May 30, 2019
By Manoj Kumar
NEW DELHI (Reuters) – India probably lost its spot as the fastest growing major economy to China in the January-March quarter as a chill in domestic and global consumer demand hit manufacturers and service providers.
The slowing economy didn’t stop voters giving Prime Minister Narendra Modi a landslide victory in an election concluded earlier this month.
But it puts an onus on him to deliver reforms that can truly unlock growth, which had waxed and waned during his first five years in office.
A Reuters survey of economists forecast growth slipped to 6.3% annually in the three months ending in March, its slowest pace in six quarters.
If they are right, India would lag China, which notched 6.4 pct growth in the March quarter, for the first time in one-and-a-half years.
Modi will be sworn in later on Thursday, and is expected to
begin his second term by prioritizing growth in an economy that isn’t creating enough new jobs for the millions of young Indians entering the labor market each month.
His first task could be finding a new finance minister, as Arun Jaitley has asked to step aside due to health reasons. Whoever takes Jaitley’s place will have to draw up a budget due to be presented in July.
The government is widely expected to deliver some fiscal stimulus while keeping the deficit at manageable levels. On the plus side, the Reserve Bank of India could have leeway to reduce interest rates as inflation remains subdued.
The gross domestic product data for January-March quarter and provisional estimates for the whole 2018/19 fiscal year ending in March will be released on Friday around 1200 GMT.
The RBI has lowered its economic growth forecast for 2019/20 fiscal year beginning April to 7.2%.
The central bank’s monetary policy committee (MPC), which has cut policy rates by 50 basis points this year, is expected to cut the repo rate by a further 25 basis points at its June 4-6 meeting, bringing it to 5.75%, the lowest since July 2010.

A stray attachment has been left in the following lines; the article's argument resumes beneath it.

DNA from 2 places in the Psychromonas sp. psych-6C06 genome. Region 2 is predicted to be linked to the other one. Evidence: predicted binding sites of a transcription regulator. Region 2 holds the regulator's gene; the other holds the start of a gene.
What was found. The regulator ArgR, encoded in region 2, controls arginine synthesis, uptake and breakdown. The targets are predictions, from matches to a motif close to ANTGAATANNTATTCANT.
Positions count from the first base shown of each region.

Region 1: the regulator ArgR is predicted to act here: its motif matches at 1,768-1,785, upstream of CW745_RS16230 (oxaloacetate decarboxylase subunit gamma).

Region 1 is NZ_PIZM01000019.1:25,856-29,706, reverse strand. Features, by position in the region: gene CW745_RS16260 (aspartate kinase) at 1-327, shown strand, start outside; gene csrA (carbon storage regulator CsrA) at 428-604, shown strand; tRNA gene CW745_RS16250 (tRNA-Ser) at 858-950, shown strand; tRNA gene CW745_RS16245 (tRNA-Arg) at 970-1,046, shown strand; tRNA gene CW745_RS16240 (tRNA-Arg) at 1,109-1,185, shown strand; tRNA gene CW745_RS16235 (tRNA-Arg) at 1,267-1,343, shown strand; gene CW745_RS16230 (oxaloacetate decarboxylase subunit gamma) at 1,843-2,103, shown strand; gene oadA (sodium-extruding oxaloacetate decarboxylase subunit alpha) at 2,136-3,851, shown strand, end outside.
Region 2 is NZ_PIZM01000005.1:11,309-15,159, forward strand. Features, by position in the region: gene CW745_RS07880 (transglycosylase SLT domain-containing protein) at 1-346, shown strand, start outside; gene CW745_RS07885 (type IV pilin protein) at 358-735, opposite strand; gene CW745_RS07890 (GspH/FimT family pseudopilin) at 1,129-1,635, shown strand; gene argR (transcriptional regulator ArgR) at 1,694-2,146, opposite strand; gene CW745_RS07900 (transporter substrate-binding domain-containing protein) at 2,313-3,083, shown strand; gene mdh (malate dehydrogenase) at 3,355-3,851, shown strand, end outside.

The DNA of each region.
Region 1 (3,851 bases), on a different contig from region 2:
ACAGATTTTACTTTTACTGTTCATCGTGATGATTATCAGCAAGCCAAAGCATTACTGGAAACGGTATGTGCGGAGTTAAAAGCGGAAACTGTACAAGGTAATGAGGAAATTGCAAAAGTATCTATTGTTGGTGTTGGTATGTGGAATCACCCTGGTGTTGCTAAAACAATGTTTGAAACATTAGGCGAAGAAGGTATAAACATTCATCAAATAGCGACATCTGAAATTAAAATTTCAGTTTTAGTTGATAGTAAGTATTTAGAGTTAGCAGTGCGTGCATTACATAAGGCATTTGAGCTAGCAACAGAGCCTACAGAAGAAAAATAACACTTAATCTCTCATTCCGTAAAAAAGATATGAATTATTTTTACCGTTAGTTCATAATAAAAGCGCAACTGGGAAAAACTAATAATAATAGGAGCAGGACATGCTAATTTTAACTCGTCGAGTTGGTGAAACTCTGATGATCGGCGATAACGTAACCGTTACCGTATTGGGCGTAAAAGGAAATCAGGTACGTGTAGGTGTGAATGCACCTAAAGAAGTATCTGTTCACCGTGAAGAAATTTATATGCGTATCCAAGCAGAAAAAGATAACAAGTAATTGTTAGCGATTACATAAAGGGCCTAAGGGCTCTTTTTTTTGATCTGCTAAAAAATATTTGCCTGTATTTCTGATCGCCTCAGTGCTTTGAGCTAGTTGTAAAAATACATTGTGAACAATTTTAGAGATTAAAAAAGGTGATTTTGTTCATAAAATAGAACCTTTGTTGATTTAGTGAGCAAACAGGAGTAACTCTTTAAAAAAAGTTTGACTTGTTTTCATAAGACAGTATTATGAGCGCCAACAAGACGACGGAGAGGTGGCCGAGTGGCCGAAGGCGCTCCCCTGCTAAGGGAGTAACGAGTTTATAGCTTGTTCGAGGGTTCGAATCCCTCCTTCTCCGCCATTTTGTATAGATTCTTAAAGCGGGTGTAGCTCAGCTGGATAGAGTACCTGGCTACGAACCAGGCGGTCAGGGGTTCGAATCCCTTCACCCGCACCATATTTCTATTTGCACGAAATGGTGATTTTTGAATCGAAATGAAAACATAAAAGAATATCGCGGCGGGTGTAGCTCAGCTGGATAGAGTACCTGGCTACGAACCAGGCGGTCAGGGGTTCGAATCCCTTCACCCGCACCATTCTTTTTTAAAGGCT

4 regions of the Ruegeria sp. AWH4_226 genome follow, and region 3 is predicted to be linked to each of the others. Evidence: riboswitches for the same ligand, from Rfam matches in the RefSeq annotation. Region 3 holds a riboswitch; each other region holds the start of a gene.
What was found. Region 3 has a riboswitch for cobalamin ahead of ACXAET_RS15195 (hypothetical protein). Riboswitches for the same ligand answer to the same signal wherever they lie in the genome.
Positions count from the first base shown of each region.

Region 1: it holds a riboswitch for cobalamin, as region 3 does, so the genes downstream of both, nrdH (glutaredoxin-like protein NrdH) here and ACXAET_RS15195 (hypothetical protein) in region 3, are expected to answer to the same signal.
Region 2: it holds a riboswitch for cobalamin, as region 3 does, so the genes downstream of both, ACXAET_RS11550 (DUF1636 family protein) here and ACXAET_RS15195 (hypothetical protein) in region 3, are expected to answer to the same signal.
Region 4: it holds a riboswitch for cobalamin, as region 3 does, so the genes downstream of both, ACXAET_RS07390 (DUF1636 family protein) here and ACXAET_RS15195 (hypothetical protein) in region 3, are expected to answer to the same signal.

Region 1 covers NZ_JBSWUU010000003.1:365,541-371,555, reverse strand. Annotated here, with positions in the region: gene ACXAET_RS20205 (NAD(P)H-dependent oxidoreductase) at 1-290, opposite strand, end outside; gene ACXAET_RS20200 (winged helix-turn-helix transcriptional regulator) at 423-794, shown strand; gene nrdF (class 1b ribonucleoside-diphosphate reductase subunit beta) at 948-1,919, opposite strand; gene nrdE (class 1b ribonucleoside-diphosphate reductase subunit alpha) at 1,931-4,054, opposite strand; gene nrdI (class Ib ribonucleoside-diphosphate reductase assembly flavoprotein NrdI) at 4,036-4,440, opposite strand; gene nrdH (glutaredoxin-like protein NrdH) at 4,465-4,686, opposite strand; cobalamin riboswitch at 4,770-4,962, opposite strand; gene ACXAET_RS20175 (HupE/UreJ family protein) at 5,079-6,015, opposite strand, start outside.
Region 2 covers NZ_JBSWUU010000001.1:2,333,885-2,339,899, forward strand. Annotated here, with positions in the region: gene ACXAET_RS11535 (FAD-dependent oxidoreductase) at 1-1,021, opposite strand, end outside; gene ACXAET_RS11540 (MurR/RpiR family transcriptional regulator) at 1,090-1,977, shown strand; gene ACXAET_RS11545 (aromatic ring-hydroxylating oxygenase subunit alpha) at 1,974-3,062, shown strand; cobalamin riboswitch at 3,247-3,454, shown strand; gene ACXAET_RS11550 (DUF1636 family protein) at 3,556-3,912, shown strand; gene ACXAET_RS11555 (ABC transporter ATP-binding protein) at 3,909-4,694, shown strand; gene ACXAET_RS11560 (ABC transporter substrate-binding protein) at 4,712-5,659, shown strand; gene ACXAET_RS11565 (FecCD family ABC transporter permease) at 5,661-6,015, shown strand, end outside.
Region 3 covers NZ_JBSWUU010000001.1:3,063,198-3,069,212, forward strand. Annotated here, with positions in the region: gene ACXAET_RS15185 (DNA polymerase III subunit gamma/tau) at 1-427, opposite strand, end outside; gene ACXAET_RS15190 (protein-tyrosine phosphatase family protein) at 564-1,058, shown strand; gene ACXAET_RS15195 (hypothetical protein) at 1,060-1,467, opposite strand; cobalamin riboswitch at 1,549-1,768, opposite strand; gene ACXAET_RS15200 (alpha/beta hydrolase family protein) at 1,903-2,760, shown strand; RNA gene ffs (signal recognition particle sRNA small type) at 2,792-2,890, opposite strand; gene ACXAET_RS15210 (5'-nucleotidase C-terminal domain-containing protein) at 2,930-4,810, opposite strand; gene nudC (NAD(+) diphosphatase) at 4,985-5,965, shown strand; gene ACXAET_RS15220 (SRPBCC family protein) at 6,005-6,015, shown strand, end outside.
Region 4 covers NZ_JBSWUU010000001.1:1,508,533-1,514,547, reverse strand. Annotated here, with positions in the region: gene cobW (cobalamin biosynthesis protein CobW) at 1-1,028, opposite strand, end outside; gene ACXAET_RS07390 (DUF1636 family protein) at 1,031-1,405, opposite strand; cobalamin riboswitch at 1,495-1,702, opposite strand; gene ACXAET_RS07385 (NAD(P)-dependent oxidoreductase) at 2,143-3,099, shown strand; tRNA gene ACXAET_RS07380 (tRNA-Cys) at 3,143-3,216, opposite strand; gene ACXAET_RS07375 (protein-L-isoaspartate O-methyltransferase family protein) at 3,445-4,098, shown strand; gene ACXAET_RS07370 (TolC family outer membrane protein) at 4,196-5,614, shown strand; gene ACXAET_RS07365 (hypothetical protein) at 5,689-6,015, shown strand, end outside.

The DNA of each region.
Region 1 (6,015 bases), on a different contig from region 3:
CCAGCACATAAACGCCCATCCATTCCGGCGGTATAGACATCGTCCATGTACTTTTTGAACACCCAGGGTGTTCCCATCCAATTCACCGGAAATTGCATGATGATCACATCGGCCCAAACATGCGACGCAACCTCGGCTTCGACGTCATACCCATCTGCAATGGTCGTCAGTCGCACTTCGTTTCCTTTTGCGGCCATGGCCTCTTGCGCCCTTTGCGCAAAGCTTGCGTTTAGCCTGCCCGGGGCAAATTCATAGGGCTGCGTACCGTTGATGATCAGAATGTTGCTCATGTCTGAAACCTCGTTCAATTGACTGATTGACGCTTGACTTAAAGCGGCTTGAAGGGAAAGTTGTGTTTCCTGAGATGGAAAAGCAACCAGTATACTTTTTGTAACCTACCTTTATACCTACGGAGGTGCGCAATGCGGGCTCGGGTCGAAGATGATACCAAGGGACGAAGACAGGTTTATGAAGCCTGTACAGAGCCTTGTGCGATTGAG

Retail inflation has stayed below 3 percent for last six months, possibly low enough to take the risk of cutting rates without waiting to seeing whether the monsoon rainy season starting next month holds any danger of a spike in food prices.
Several indicators – automobile sales, rail freight, petroleum product consumption, domestic air traffic and imports indicate a slowdown in domestic consumption.
Corporate earnings hit a six-quarter low growth of 10.7% during January-March quarter on weakening consumer sentiment and softening commodity prices, ICRA, the Indian arm of the ratings agency Moody’s said on Tuesday, citing a sample of over 300 companies.
“The signs of slowdown in domestic demand are visible both in urban and rural areas,” Federation of Indian Chambers of Commerce and Industry said in a statement earlier this week, while submitting pre-budget demands to the finance ministry.
Industry chambers have lobbied for a fiscal stimulus including a cut in corporate tax rates and lower interest rates.
The government could front-load its budget spending and announce some tax sops for individual tax payers and companies, a senior finance ministry official told Reuters, while citing fiscal constraints due to a slower growth in tax receipts.
But some economists said monetary and fiscal stimulus could have a limited impact.
They fear the economy is in danger of a prolonged phase of slower growth due to stagnant rural wages, rising real interest costs for manufacturers and reluctance to lend among banks and non-bank finance firms due to alarmingly high defaults.
“While cyclical challenges can be addressed through short-term measures, the need of the hour is to address the structural challenges plaguing the Indian economy,” said Sunil Kumar Sinha, economist at India Ratings and Research, the arm of Fitch ratings agency.
Some finance ministry officials have suggested Modi’s government could push long pending reforms, related to land acquisition and labor, during the coming year, though it will have to coordinate with state governments.
(Reporting by Manoj Kumar; Editing by Simon Cameron-Moore)